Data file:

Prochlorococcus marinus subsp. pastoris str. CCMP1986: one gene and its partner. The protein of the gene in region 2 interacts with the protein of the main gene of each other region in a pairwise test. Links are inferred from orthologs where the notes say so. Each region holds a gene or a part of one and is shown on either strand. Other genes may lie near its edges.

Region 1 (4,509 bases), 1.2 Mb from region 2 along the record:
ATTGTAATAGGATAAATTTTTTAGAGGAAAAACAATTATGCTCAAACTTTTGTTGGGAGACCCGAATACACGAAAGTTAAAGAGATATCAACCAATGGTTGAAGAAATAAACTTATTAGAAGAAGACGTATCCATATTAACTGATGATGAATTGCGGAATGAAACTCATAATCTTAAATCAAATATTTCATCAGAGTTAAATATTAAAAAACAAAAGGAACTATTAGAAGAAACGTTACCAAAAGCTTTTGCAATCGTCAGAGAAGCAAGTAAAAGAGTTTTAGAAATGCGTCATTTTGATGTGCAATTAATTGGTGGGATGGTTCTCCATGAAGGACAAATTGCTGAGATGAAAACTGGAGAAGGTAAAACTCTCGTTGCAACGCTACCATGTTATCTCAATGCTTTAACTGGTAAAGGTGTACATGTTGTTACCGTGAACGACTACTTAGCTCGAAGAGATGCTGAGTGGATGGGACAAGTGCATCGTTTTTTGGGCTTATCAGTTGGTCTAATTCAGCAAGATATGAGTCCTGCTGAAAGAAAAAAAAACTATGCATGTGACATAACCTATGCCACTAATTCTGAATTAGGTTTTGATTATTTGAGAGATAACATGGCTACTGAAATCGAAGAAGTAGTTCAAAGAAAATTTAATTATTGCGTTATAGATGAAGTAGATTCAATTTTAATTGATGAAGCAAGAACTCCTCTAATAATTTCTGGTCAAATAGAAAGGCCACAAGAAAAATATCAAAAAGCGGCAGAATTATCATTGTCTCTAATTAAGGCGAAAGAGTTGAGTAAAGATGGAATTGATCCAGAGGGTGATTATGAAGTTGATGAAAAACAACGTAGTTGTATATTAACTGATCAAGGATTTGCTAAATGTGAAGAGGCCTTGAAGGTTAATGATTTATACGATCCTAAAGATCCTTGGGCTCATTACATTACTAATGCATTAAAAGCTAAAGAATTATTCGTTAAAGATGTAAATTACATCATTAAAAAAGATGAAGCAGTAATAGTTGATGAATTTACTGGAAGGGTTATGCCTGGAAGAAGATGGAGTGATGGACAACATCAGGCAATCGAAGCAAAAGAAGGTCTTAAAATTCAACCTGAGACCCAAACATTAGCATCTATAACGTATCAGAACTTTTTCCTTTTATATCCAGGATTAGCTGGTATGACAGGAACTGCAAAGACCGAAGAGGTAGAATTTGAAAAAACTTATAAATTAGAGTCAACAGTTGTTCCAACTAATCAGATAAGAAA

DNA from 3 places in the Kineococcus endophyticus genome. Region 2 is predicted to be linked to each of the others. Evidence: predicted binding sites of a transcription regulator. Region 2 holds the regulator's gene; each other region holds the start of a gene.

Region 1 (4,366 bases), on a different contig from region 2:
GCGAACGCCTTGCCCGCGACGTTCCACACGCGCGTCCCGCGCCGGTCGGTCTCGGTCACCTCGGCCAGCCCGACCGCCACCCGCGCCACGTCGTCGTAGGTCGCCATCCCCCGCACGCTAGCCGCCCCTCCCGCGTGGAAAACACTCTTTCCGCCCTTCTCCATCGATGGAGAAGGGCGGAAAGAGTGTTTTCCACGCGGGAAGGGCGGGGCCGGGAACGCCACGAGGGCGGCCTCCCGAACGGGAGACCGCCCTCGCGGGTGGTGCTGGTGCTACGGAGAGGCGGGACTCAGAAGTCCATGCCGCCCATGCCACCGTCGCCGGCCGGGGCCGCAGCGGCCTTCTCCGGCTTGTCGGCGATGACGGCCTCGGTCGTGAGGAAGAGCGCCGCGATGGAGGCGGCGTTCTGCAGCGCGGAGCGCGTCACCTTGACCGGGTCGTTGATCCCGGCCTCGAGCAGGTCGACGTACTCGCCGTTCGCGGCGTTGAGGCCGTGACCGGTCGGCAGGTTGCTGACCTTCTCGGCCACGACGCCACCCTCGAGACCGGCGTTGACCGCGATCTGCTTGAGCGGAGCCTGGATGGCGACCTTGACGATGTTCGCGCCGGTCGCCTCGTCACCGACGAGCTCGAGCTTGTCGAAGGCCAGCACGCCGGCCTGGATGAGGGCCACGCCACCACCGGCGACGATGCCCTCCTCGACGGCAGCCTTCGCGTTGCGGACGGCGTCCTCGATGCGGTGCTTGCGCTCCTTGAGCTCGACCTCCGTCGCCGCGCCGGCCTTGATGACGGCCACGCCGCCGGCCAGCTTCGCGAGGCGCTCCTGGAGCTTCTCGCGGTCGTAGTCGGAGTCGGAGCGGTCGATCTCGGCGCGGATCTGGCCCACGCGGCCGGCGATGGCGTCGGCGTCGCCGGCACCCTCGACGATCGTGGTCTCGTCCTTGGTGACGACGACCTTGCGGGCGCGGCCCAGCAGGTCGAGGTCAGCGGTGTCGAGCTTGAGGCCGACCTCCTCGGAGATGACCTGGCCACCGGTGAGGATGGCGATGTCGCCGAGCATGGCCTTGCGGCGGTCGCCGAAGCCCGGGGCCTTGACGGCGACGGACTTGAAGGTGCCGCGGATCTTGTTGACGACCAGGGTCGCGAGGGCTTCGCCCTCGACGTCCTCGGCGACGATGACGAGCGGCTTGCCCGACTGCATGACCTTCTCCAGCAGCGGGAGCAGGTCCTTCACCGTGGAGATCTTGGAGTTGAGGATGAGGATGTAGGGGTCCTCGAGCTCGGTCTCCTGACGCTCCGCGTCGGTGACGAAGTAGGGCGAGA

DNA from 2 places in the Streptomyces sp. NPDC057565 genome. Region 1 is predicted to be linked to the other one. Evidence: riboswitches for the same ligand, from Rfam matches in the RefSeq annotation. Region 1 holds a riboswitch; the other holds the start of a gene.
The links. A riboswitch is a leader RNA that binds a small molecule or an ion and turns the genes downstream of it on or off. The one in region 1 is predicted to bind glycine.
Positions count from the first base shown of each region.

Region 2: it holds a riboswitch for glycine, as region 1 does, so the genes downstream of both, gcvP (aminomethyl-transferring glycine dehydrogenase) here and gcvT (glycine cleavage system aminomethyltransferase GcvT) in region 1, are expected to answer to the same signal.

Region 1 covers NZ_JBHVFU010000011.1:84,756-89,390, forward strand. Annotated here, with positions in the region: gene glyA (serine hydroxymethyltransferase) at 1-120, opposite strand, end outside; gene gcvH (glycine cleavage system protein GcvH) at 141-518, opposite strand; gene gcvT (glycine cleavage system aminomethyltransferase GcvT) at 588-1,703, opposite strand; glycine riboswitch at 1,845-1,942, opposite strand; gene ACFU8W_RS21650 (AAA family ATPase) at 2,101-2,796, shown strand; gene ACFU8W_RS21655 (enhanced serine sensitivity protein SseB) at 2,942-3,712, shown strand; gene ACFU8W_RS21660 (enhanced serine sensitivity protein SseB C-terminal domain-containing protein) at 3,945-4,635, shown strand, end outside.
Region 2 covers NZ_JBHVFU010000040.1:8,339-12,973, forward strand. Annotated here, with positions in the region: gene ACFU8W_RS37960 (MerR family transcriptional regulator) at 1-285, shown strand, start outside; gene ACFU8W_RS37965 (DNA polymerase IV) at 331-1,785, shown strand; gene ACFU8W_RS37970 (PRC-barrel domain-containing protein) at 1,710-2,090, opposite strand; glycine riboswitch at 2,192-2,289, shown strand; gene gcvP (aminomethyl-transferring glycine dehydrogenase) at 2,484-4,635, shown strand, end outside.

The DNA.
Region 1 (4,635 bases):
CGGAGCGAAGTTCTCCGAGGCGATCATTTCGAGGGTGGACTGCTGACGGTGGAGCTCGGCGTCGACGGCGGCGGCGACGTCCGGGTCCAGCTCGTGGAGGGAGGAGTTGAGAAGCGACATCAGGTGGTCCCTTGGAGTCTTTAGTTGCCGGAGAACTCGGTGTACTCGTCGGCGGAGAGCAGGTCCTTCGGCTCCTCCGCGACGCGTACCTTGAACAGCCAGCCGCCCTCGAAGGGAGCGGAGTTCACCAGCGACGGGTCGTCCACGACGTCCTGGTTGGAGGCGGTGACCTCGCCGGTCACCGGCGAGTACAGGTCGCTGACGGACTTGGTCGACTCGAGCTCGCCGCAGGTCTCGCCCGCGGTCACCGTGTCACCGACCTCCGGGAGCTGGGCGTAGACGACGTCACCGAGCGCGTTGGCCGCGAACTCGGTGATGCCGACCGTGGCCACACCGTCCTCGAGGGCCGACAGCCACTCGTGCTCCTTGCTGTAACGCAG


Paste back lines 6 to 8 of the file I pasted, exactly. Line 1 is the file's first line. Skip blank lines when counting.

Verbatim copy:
GCGAACGCCTTGCCCGCGACGTTCCACACGCGCGTCCCGCGCCGGTCGGTCTCGGTCACCTCGGCCAGCCCGACCGCCACCCGCGCCACGTCGTCGTAGGTCGCCATCCCCCGCACGCTAGCCGCCCCTCCCGCGTGGAAAACACTCTTTCCGCCCTTCTCCATCGATGGAGAAGGGCGGAAAGAGTGTTTTCCACGCGGGAAGGGCGGGGCCGGGAACGCCACGAGGGCGGCCTCCCGAACGGGAGACCGCCCTCGCGGGTGGTGCTGGTGCTACGGAGAGGCGGGACTCAGAAGTCCATGCCGCCCATGCCACCGTCGCCGGCCGGGGCCGCAGCGGCCTTCTCCGGCTTGTCGGCGATGACGGCCTCGGTCGTGAGGAAGAGCGCCGCGATGGAGGCGGCGTTCTGCAGCGCGGAGCGCGTCACCTTGACCGGGTCGTTGATCCCGGCCTCGAGCAGGTCGACGTACTCGCCGTTCGCGGCGTTGAGGCCGTGACCGGTCGGCAGGTTGCTGACCTTCTCGGCCACGACGCCACCCTCGAGACCGGCGTTGACCGCGATCTGCTTGAGCGGAGCCTGGATGGCGACCTTGACGATGTTCGCGCCGGTCGCCTCGTCACCGACGAGCTCGAGCTTGTCGAAGGCCAGCACGCCGGCCTGGATGAGGGCCACGCCACCACCGGCGACGATGCCCTCCTCGACGGCAGCCTTCGCGTTGCGGACGGCGTCCTCGATGCGGTGCTTGCGCTCCTTGAGCTCGACCTCCGTCGCCGCGCCGGCCTTGATGACGGCCACGCCGCCGGCCAGCTTCGCGAGGCGCTCCTGGAGCTTCTCGCGGTCGTAGTCGGAGTCGGAGCGGTCGATCTCGGCGCGGATCTGGCCCACGCGGCCGGCGATGGCGTCGGCGTCGCCGGCACCCTCGACGATCGTGGTCTCGTCCTTGGTGACGACGACCTTGCGGGCGCGGCCCAGCAGGTCGAGGTCAGCGGTGTCGAGCTTGAGGCCGACCTCCTCGGAGATGACCTGGCCACCGGTGAGGATGGCGATGTCGCCGAGCATGGCCTTGCGGCGGTCGCCGAAGCCCGGGGCCTTGACGGCGACGGACTTGAAGGTGCCGCGGATCTTGTTGACGACCAGGGTCGCGAGGGCTTCGCCCTCGACGTCCTCGGCGACGATGACGAGCGGCTTGCCCGACTGCATGACCTTCTCCAGCAGCGGGAGCAGGTCCTTCACCGTGGAGATCTTGGAGTTGAGGATGAGGATGTAGGGGTCCTCGAGCTCGGTCTCCTGACGCTCCGCGTCGGTGACGAAGTAGGGCGAGA

DNA from 2 places in the Streptomyces sp. NPDC057565 genome. Region 1 is predicted to be linked to the other one. Evidence: riboswitches for the same ligand, from Rfam matches in the RefSeq annotation. Region 1 holds a riboswitch; the other holds the start of a gene.
The links. A riboswitch is a leader RNA that binds a small molecule or an ion and turns the genes downstream of it on or off. The one in region 1 is predicted to bind glycine.